The world’s greatest detective returns in ‘Glass Onion: A Knives Out Mystery

The return of the “Knives Out” franchise also marks the first time all three major U.S. theater chains have agreed to show a Netflix film.

The cast and characters of Glass Onion: A Knives Out Mystery. Photo courtesy of Netflix.

A fashion designer who can’t seem to stay away from a scandal. A men’s rights streamer with a love of guns. An influential scientist behind a massive breakthrough. A governor with a platform on green energy. A diverse cast of characters with only one thing in common: their friendship with billionaire Miles Bron. 

The scene is set for the second film in the Knives Out franchise: “Glass Onion: A Knives Out Mystery.” Directed by Rian Johnson and starring Daniel Craig, Edward Norton, Janelle Monáe and a full cast of other well-known actors, “Glass Onion” is not just an interesting film because of its mystery, but also its unusual limited release before becoming available on Netflix.  

It’s no small feat to try to make a sequel that lives up to the original, especially in the wake of the success of 2019’s “Knives Out.” Ranked as the 21st highest grossing film of 2019, “Knives Out” brought in over $165 million in the domestic box office and has a Rotten Tomatoes score of 97%

Meanwhile, “Glass Onion” received only $15 million in the box office, but there’s a good reason for that. The film only had a one week theatrical release from Nov. 23 to 29, and was shown in only 600 theaters in the US. An interesting move, considering a wide release of a movie usually has around 3,000 theaters, but also a historic one, according to AP News, as this was the first time all major U.S. theaters played a Netflix release

After its global Netflix release on December 23rd, “Glass Onion” rocketed to the top of Netflix's charts. For the week of Dec. 19 to 25 alone, “Glass Onion” was already number one with over 82 million hours viewed. Meanwhile in Netflix’s number two spot, “The Volcano: Rescue from Whakaari” had only 25 million hours viewed.

Daniel Craig returns as the lovable southern detective Benoit Blanc, the world’s greatest detective — the words of everyone else, not him, he insists. The rest of the cast is completely new, with big names such as Kate Hudson, Leslie Odom Jr., Kathryn Hahn, and Dave Bautista. 

Instead of a mansion, “Glass Onion” takes place on Bron's private island in Greece, and instead of an unhappy family, it’s the tenuous ties of unbalanced friendships that are tested. 

It’s an entirely different mystery, and that’s the point, said director Rian Johnson in an interview with Variety. He was frustrated that “Knives Out” was even in the title. 

“I get it, and I want everyone who liked the first movie to know this is next in the series, but also, the whole appeal to me is it’s a new novel off the shelf every time,” said Johnson.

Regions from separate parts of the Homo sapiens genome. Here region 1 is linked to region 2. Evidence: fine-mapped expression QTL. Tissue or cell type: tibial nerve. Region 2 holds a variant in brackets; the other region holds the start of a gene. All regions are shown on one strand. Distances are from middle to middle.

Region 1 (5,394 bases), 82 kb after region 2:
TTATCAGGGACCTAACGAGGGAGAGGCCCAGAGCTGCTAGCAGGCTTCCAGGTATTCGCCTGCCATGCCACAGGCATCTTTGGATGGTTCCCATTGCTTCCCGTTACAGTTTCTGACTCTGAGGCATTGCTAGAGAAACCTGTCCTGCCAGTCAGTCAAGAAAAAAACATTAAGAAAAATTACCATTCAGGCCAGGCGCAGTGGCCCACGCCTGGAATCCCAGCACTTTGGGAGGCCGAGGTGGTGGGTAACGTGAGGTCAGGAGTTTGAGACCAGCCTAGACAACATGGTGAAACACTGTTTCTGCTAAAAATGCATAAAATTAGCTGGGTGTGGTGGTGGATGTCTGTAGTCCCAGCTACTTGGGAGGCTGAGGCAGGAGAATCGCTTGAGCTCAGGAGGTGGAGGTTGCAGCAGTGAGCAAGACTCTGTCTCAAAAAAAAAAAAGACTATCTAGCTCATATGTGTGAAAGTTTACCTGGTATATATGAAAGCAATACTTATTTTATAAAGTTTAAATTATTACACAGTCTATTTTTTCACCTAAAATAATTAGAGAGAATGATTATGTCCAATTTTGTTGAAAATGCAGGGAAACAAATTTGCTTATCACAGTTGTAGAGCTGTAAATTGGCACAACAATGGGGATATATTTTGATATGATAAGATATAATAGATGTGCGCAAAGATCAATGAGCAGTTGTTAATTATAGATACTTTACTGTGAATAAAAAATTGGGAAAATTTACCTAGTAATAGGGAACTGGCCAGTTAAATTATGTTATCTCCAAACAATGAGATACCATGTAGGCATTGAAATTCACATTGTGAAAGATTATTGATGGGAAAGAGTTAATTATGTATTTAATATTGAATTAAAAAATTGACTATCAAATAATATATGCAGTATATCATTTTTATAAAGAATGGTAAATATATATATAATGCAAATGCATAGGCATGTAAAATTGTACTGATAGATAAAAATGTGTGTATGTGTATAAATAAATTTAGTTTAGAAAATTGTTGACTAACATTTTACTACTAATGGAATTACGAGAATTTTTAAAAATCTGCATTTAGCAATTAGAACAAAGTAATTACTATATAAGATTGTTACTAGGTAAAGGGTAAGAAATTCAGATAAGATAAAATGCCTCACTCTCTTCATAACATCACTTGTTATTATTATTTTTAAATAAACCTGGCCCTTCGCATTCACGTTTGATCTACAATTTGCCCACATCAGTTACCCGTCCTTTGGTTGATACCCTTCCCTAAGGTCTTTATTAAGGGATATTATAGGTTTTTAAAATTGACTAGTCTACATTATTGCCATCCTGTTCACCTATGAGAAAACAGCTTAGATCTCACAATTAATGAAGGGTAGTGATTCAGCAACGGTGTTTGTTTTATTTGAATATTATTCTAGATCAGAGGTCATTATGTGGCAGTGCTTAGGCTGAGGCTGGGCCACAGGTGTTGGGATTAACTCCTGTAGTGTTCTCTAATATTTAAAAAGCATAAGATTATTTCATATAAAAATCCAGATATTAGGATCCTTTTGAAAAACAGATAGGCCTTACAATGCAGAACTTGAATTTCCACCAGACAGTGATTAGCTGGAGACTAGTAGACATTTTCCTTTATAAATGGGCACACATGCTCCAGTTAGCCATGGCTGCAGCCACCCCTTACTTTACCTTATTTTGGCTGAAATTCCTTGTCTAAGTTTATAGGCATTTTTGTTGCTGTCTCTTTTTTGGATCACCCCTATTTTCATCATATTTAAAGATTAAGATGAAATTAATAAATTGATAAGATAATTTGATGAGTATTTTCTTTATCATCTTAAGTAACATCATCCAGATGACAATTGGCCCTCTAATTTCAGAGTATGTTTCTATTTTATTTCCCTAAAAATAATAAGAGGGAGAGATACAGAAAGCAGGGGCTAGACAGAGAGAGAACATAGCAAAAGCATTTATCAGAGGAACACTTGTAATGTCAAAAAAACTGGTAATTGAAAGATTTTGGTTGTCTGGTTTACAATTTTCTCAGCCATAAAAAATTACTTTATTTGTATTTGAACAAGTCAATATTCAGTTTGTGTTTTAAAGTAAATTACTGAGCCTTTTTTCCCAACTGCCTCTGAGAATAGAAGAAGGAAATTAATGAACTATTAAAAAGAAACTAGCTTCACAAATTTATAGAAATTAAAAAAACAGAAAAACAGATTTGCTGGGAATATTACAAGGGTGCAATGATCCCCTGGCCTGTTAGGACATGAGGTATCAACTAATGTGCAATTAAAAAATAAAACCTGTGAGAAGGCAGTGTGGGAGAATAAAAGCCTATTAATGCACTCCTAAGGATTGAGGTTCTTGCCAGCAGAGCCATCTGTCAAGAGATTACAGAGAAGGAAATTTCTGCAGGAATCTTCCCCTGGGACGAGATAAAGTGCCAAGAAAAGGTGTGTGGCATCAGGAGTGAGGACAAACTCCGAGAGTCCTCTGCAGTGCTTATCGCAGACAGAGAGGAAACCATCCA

If the cast and location has changed, then what’s stayed the same? Just like “Knives Out”, “Glass Onion” was about more than just a murder mystery. 

At its core, the burgeoning Knives Out franchise creates stories about holding those in power accountable and giving the underdogs the means to do it. Benoit Blanc — the only unifying character between movies — acts as a helper for the person who has been damaged by an unjust system. He is a medium for others to achieve justice by revealing the truth, and it’s a satisfying story to watch every time. 

In all honesty, I liked the original “Knives Out” movie just a bit more, though I think above all else, “Glass Onion” fell prey to my own high expectations.  That prevented me from really recognizing some of its cleverness the first time I watched it. 

There was so much about “Glass Onion” that impressed me, though. Janelle Monáe’s performance was both masterful and moving, and the return of Daniel Craig’s terrible southern accent was a constant delight. Not to mention, I’d been dreading the day when films would start attempting to tackle Covid, but “Glass Onion” walked the line perfectly, keeping it light and giving a real insight into the personality of each character.

The movie is not just a visual delight, but also a comedic one, and there’s never a boring moment throughout the film.

“Glass Onion” may not be exactly like “Knives Out”, but that’s not a bad thing. It’s not only a different story, it’s a different kind of mystery from “Knives Out”, which is important to remember going into the movie.

If you can take that and run with it, it immediately becomes so much more fun to watch.

“Glass Onion” is witty, surprising, and still filled with just as many twists and turns that the audience has come to want from a Benoit Blanc mystery.